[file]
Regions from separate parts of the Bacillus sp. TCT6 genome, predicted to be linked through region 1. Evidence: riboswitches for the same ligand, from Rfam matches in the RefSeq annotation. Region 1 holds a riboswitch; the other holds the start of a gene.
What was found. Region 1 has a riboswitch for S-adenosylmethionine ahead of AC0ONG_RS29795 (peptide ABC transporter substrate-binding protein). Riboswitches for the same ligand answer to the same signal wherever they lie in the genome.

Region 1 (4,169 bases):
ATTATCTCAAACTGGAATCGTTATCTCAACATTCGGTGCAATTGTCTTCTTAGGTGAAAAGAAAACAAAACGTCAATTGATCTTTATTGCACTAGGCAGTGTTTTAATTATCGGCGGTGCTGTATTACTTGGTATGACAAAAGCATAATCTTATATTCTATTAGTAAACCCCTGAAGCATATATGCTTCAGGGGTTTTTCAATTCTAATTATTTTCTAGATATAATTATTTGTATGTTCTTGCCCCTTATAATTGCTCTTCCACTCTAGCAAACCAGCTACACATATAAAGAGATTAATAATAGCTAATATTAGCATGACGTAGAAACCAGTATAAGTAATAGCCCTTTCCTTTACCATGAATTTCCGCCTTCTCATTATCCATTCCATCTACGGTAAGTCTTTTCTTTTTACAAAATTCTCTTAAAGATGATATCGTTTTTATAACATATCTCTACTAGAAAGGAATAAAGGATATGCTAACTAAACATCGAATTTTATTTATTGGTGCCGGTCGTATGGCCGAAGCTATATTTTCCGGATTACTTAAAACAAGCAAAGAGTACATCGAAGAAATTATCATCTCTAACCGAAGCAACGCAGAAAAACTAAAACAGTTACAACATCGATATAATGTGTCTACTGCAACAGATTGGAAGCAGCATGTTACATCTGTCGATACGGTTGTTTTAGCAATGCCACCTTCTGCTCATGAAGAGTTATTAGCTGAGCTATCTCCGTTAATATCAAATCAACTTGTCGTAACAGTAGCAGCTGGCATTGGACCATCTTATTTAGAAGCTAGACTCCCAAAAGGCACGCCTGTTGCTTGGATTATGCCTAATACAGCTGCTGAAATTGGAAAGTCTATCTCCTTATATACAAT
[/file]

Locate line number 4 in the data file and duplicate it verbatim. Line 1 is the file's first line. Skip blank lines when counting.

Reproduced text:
ATTATCTCAAACTGGAATCGTTATCTCAACATTCGGTGCAATTGTCTTCTTAGGTGAAAAGAAAACAAAACGTCAATTGATCTTTATTGCACTAGGCAGTGTTTTAATTATCGGCGGTGCTGTATTACTTGGTATGACAAAAGCATAATCTTATATTCTATTAGTAAACCCCTGAAGCATATATGCTTCAGGGGTTTTTCAATTCTAATTATTTTCTAGATATAATTATTTGTATGTTCTTGCCCCTTATAATTGCTCTTCCACTCTAGCAAACCAGCTACACATATAAAGAGATTAATAATAGCTAATATTAGCATGACGTAGAAACCAGTATAAGTAATAGCCCTTTCCTTTACCATGAATTTCCGCCTTCTCATTATCCATTCCATCTACGGTAAGTCTTTTCTTTTTACAAAATTCTCTTAAAGATGATATCGTTTTTATAACATATCTCTACTAGAAAGGAATAAAGGATATGCTAACTAAACATCGAATTTTATTTATTGGTGCCGGTCGTATGGCCGAAGCTATATTTTCCGGATTACTTAAAACAAGCAAAGAGTACATCGAAGAAATTATCATCTCTAACCGAAGCAACGCAGAAAAACTAAAACAGTTACAACATCGATATAATGTGTCTACTGCAACAGATTGGAAGCAGCATGTTACATCTGTCGATACGGTTGTTTTAGCAATGCCACCTTCTGCTCATGAAGAGTTATTAGCTGAGCTATCTCCGTTAATATCAAATCAACTTGTCGTAACAGTAGCAGCTGGCATTGGACCATCTTATTTAGAAGCTAGACTCCCAAAAGGCACGCCTGTTGCTTGGATTATGCCTAATACAGCTGCTGAAATTGGAAAGTCTATCTCCTTATATACAAT